Tuesday, September 24, 2013
Naturally, I'm not going to play that game. I'm going to question why we'd need more than four classes, and how I'd change it so that four classes would seem like enough.
You start with two classes: Fighter and Magic-User. These seem like two extremes: the mundane and the supernatural. However, I'd argue that "Fighter" is actually the middle path, the jack of all (mundane) trades who also has access to magic, but only through magic items. The Fighter has the fastest hit die progression; the Magic-User essentially halves the rate of gaining hit points in exchange for supernatural powers. Fighters can be recast as barbarians, gladiators, knights, and many other "classes", but it's really just a matter of changing the equipment and maybe adding some regional expertise or situational familiarity. Likewise, the Magic-User can be recast as a psychic, alchemist, druid, or many other "classes" just by changing the focus of the spell list and maybe the process of preparing and casting spells, without changing any of the class abilities.
The third class, the Thief, represents a shift in the opposite direction from the Magic-User. The Thief halves the rate of gaining hit points for excellence in a specific mundane area: thievery. There should, theoretically, be other mundane specialties, but these could all be expressed as Thieves with the thief skills re-purposed as other mundane skills -- technically the same class, even though they'd receive other names, like my Leech class, Miner class, Smith class, and Tinkerer class. This is why I rename the Thief as the Talent, to make it broader.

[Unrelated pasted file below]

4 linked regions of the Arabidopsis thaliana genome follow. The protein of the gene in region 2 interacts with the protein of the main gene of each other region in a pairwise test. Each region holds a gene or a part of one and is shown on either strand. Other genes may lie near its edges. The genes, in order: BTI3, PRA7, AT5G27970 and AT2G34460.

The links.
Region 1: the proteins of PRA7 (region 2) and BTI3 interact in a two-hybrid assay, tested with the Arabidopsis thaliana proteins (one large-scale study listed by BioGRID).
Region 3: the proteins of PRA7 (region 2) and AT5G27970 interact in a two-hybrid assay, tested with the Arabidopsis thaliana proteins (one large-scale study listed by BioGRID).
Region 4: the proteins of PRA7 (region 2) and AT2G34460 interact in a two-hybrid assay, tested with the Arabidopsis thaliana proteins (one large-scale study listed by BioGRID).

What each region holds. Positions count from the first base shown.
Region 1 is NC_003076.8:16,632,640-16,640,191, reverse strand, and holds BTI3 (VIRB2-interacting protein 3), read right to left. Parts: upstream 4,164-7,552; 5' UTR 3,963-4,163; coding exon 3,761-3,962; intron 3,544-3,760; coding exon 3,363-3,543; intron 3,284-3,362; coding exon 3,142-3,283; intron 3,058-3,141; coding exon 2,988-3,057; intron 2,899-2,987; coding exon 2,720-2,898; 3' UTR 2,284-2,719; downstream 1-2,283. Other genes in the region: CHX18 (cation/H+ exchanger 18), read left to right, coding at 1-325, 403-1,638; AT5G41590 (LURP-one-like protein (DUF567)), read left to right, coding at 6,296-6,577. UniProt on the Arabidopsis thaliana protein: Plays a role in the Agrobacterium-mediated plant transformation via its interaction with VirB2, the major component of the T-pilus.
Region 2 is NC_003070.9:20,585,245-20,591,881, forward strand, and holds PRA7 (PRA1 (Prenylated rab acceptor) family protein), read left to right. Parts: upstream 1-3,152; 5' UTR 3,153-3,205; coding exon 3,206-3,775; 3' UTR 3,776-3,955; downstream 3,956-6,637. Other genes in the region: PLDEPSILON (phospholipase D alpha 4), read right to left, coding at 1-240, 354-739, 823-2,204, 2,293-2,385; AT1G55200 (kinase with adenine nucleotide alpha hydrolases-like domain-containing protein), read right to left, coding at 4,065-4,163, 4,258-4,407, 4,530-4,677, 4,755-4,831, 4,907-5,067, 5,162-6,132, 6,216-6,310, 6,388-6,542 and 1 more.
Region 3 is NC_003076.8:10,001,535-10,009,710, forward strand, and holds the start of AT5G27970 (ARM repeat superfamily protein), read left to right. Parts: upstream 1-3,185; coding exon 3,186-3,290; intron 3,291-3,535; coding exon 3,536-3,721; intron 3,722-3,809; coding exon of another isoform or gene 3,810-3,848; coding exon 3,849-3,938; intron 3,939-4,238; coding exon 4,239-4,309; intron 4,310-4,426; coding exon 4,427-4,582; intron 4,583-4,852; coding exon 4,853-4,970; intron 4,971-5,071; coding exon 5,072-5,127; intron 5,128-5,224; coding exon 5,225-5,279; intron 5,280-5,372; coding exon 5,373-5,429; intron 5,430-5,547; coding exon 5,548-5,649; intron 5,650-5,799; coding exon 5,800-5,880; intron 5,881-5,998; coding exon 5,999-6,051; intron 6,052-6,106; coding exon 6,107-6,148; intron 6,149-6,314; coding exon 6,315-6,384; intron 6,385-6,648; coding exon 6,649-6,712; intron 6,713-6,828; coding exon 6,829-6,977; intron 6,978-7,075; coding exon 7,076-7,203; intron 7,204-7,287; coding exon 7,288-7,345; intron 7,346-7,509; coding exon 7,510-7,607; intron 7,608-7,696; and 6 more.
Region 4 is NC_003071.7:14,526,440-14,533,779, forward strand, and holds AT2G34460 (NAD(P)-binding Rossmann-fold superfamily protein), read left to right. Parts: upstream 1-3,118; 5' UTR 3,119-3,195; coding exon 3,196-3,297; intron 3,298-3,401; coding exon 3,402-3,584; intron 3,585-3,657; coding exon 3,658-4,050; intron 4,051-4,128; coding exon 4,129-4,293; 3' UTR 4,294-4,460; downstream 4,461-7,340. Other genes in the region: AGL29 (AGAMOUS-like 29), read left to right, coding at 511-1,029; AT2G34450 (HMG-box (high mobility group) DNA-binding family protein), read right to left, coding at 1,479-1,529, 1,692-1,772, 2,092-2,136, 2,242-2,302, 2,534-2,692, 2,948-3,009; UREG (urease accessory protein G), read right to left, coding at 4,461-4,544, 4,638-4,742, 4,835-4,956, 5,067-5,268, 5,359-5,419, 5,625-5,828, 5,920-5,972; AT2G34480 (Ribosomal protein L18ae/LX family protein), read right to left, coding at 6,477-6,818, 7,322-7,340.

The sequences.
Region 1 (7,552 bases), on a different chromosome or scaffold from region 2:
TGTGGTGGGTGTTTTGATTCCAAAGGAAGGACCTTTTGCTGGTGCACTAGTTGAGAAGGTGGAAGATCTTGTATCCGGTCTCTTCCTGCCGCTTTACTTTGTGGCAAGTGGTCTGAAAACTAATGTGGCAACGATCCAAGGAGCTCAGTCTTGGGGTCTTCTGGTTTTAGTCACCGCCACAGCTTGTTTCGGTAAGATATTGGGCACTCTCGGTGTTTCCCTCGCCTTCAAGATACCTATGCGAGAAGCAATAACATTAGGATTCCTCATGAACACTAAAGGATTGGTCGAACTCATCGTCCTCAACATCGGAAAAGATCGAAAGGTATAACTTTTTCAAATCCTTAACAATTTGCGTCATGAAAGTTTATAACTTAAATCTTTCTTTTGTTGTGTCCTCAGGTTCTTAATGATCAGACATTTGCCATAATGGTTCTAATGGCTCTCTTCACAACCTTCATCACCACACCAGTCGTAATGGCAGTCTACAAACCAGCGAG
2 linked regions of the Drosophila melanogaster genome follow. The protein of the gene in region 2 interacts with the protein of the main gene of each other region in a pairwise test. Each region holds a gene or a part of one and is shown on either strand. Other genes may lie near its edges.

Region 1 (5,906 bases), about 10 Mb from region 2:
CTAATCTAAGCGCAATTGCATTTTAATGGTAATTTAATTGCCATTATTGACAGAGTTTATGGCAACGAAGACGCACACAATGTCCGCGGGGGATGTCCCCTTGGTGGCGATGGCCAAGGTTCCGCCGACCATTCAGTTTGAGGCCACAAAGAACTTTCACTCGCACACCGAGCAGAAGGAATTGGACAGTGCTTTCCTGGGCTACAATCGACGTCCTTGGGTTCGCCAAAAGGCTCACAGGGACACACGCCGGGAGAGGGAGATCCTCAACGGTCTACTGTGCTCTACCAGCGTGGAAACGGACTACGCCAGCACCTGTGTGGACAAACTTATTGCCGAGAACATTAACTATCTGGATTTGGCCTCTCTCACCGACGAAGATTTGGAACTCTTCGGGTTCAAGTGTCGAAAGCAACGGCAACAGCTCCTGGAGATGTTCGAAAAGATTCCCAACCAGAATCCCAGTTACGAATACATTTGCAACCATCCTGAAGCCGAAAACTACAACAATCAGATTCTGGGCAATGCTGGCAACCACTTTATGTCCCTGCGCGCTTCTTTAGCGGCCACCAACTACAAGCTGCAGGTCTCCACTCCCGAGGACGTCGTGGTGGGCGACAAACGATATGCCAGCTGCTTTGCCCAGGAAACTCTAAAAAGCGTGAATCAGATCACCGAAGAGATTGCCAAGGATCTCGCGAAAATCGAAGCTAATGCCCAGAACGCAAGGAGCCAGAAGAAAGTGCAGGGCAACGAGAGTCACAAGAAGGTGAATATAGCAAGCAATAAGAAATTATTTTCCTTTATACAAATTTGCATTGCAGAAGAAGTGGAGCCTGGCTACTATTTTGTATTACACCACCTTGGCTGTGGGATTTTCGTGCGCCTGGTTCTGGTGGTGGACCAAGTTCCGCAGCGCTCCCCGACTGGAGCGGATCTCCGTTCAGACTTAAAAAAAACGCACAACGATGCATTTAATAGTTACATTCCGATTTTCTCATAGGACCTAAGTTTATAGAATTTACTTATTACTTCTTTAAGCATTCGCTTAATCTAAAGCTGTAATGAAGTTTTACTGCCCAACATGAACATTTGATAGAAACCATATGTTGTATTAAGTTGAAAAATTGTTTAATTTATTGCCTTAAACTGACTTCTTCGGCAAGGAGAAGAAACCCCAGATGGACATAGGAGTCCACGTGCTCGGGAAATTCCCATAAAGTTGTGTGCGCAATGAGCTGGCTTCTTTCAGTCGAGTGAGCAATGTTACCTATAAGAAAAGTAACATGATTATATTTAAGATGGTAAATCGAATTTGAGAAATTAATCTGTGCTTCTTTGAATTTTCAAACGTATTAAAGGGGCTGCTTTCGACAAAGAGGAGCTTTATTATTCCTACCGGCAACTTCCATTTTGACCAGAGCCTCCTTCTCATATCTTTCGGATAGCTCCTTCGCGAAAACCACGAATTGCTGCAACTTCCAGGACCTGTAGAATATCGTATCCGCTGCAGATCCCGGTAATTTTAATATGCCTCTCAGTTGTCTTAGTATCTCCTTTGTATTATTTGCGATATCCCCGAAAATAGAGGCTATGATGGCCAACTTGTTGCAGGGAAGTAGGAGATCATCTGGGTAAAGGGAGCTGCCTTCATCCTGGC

In theory, all you need is three classes, if they are arranged as two extremes and a middle path as described above. But the Cleric represents another option, mixing two of the other three classes, in this case Fighter and Magic-User. Again, there should be other hybrids possible -- three total, in fact, each of which can be tweaked to fit different concepts. I proposed actually changing the name of the class to "Hybrid" to help shake the oddly-specific nature of the class as presented.
For any given area, I'd limit the populace to exactly four classes, one variety of each of the Talent, the Fighter, the Magic-User, and the Hybrid. If "Thief" is the variety of Talent available in the area, that doesn't mean there aren't professional healers or tinkerers or smiths in the area, but it does mean that only Thieves are seen as a field where a person could become a legend. If a player wants to be a heroic Smith, it's possible, but that character will stand out as *the* heroic Smith; all others in that culture will be purely mundane professionals, or Fighters, Thieves, Magic-Users, or Hybrids with ordinary smith skills as an add-on. All henchmen hired will be from one of the four classes specified for that region.
However, the region next door will also have four classes, but the varieties may be different. In the deep woodland realm, there may be no scholarly Magic-Users, only Druids. I've talked about this before, but I wanted to address it again in a clearer manner: restricting a region to just one instance of each of the four classes keeps things simple and zeroes in on what distinguishes one culture from another.